Excalibur: Weird War III

Excalibur: Weird War III
Excalibur Weird War III review
  • North American Publisher / ISBN: Marvel - 0-8713-5702-X
  • Release date: 1991
  • UPC: 9780871357021
  • Contains adult content?: no
  • Does this pass the Bechdel test?: no
  • Positive minority portrayal?: no
  • CATEGORIES: Superhero

Weird War III begins with an utterly distasteful and graphically illustrated sequence of people being shepherded into a sealed chamber and then burned to death. It’s intended to shock, and a more competent writer than Michael Higgins might have subsequentlysupplied the emotional gravitas that tied into a coherent plot. Instead it’s Rachel Summers having a bad dream as Excalibur then wake up on a world ruled by the Nazi Red Skull where Professor X uses mutants for genetic experimentation.

With the premise established we can be thankful that Weird War III merely devolves into an uninspired superhero story. Representatives of the world have been seen before in Two-Edged Sword, but with the presence of Nazi characters all that was required to indicate the moral bankruptcy of their society. It’s revealed that this Earth is merging with that occupied by Excalibur, and entirely arbitrarily (ie when it serves Higgins’ plot) some people may wear Nazi uniforms, but are in fact the benign versions of their identity.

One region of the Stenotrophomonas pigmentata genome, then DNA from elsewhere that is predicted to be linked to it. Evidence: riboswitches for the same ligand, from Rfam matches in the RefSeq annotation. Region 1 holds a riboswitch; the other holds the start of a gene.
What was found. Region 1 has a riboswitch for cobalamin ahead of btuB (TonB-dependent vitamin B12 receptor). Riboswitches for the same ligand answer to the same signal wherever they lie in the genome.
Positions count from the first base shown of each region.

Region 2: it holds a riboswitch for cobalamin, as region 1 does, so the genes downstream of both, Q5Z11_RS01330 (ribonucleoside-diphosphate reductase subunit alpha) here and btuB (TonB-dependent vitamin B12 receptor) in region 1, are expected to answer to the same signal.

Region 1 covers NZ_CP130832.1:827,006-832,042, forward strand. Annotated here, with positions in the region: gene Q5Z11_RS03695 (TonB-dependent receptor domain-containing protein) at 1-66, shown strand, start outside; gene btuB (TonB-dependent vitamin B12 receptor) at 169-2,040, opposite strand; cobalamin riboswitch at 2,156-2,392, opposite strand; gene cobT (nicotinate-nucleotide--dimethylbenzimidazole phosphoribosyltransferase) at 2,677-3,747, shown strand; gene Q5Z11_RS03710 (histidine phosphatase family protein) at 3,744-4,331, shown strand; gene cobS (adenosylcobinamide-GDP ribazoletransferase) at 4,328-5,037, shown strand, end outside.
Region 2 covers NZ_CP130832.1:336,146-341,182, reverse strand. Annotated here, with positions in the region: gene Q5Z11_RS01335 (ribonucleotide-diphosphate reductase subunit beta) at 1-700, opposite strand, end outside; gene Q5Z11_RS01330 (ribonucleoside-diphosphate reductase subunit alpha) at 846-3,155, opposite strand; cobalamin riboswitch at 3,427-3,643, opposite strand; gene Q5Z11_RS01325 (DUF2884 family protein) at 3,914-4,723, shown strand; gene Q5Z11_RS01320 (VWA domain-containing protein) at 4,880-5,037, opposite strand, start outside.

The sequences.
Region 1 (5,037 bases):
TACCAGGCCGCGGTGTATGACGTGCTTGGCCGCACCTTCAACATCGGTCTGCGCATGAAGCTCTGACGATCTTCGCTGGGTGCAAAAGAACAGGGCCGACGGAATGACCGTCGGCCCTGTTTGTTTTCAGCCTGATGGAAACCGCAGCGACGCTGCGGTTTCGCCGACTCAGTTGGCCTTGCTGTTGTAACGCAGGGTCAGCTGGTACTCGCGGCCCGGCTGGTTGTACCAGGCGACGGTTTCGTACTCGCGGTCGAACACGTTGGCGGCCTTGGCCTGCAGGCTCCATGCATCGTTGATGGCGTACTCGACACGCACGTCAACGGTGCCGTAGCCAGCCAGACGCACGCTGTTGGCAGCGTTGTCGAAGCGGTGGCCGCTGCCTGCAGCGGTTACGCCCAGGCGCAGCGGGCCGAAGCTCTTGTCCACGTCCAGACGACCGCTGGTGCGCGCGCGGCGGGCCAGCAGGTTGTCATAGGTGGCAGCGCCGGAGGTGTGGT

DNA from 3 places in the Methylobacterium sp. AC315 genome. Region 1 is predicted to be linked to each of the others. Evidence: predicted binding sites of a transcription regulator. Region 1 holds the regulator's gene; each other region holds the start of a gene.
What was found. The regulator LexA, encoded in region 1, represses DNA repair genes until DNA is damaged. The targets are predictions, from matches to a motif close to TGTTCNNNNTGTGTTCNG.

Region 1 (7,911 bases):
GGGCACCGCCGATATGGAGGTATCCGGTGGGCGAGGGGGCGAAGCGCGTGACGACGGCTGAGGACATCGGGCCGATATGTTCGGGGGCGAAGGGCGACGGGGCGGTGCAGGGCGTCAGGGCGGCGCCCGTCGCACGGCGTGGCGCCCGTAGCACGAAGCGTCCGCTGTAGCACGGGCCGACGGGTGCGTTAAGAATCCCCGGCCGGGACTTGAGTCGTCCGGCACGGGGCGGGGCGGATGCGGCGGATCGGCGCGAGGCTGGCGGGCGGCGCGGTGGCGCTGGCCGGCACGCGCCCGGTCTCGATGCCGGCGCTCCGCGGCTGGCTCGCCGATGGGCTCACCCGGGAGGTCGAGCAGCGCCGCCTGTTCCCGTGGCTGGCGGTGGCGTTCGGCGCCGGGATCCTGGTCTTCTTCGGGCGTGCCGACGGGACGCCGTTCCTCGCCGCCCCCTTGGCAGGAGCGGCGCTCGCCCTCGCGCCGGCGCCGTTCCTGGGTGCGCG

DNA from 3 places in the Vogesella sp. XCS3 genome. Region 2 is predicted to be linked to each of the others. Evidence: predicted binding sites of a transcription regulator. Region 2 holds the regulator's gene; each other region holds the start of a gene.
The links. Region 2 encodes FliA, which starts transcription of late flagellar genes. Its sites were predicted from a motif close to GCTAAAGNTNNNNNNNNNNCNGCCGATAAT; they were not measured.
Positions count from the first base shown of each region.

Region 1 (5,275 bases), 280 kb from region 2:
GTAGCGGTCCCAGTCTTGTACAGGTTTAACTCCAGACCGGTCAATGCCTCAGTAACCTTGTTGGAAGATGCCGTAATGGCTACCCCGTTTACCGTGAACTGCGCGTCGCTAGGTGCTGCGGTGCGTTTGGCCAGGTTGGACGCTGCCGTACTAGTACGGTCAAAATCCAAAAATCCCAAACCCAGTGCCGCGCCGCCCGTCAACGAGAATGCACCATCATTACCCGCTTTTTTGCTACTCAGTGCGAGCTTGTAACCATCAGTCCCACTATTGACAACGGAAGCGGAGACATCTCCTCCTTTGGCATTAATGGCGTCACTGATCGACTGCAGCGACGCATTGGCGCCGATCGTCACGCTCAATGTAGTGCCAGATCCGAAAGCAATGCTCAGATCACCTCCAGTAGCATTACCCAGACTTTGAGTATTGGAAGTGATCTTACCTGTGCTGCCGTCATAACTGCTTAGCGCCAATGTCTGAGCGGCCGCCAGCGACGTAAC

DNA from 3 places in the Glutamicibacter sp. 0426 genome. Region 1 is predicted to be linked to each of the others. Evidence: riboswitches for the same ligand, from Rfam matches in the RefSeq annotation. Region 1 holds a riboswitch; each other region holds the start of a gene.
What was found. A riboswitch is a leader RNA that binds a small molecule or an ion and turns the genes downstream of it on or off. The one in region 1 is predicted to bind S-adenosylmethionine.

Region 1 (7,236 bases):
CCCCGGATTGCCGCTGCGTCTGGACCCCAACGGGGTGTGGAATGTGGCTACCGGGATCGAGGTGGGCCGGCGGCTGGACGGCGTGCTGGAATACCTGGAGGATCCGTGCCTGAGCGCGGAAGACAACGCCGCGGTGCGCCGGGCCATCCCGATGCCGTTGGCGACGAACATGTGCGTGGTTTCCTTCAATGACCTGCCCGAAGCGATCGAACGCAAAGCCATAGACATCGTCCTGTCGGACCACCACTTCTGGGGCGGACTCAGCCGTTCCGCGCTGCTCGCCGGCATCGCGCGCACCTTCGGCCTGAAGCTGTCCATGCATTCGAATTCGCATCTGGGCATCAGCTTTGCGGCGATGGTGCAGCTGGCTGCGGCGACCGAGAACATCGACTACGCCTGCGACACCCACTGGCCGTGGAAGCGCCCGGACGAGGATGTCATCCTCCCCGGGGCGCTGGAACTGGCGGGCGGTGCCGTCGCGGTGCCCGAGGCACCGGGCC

The mundane nature of the story isn’t helped by Tom Morgan’s art, which is unpleasantly stylised, features very basic backgrounds and looks dashed off, a speculation solidified by an additional pencilling credit for “Justin Thyme”, revealed to be Chris Wozniak.

At every stage the story reaches a dramatic turning point the path that immediately comes to mind is depressingly always the path taken. Nazi X-Men? Who’d have thought! Wow! Professor X can read minds. Is that Hitler at 100? Indeed it is. It all leads to Phoenix explaining the plot and a comedy ending so feeble it defies belief. Wretched, truly wretched. This is more easily located as part of Excalibur Classic vol 5.